Another paid for search engine ad investigated included the text “…MG HS Plug-in Hybrid, MG ZS or MG5 EV Trophy Long Range Renewed with a modern design, increased range, and even more technology. Zero Emissions”. Again, the ASA investigated whether the claim “Zero Emissions” gave a misleading impression of the vehicles’ environmental impact.


In this case, the ruling noted that the particular cars mentioned had different powertrains: the HS Plug-in Hybrid featured a petrol engine working in conjunction with an electric motor; the ZS was available as both a purely petrol-powered model and as a fully electric vehicle, while the MG5 was solely available as an electrically powered. Again, the ASA noted that emissions would be generated throughout the lifecycle of the vehicles, with the pure electric models generating emissions during manufacture and through the production of the electricity needed to charge them through the National Grid.


The ruling in this case highlights both the need to make this fact clear when referring to models solely powered by electricity, but also the need to provide clear delineation between such models and those which are either solely or partially powered by petrol or diesel powertrains. Because the claim “Zero Emissions” was made here without making clear that this only referred to the car while it was being driven, and because it did not make clear that the claim also only referred to some of the cars mentioned in the ad, the ASA concluded that the ad was misleading. (MG Motor UK Ltd, 7 February 2024).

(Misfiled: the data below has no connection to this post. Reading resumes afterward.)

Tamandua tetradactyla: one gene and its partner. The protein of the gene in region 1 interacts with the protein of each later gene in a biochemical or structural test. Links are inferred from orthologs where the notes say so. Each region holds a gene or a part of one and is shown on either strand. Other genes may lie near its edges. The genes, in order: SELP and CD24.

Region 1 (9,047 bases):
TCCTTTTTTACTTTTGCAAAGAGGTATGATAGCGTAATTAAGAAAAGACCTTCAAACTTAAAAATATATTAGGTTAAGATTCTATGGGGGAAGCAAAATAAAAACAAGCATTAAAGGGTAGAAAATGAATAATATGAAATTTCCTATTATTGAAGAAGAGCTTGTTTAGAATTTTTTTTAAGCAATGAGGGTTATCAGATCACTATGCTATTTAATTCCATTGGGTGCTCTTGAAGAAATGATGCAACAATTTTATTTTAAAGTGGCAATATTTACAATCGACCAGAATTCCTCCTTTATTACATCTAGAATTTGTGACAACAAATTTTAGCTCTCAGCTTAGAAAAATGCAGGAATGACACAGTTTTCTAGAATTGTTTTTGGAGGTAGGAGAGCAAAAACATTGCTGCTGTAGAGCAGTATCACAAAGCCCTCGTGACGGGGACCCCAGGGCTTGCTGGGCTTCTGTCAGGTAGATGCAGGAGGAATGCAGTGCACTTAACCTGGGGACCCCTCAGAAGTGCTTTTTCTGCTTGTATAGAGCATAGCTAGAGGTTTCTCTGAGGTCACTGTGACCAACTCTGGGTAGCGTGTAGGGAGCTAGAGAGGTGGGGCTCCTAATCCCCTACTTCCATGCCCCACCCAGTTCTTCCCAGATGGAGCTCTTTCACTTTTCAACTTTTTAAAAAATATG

The final ad investigated as part of this strand of work was for Ford’s Explorer electric SUV and included the claim “Zero-emissions driving. Fast Charging. Driver Assistance Tech”, which was deemed to be compliant with the Code.


As in the cases discussed above, the ASA investigated whether the claim misleadingly represented the vehicle’s environmental impact.


In this example, the ASA concluded the presentation of the claim was not misleading. While noting that in isolation “Zero-emissions driving” was ambiguous, the fact that it was immediately followed by other claims which placed it in the context of specific features and abilities of the car (“Fast Charging” and “Driver Assisted Tech”) more clearly explained the term. In this particular context, therefore, “Zero-emissions driving” was unlikely to be understood as a wider comment on the vehicle’s lifecycle emissions. (Ford Motor Company Ltd, 7 February 2024).


Source: CAP


About CAP

The CAP is the sister organisation of the Advertising Standards Authority (ASA) and is responsible for writing the Advertising Codes.


Note: This advice is given by the CAP Executive about non-broadcast advertising. It does not constitute legal advice. It does not bind CAP, CAP advisory panels or the ASA. CAP’s AdviceOnline entries provide guidance on interpreting the UK Code of Non-broadcast Advertising and Direct & Promotional Marketing.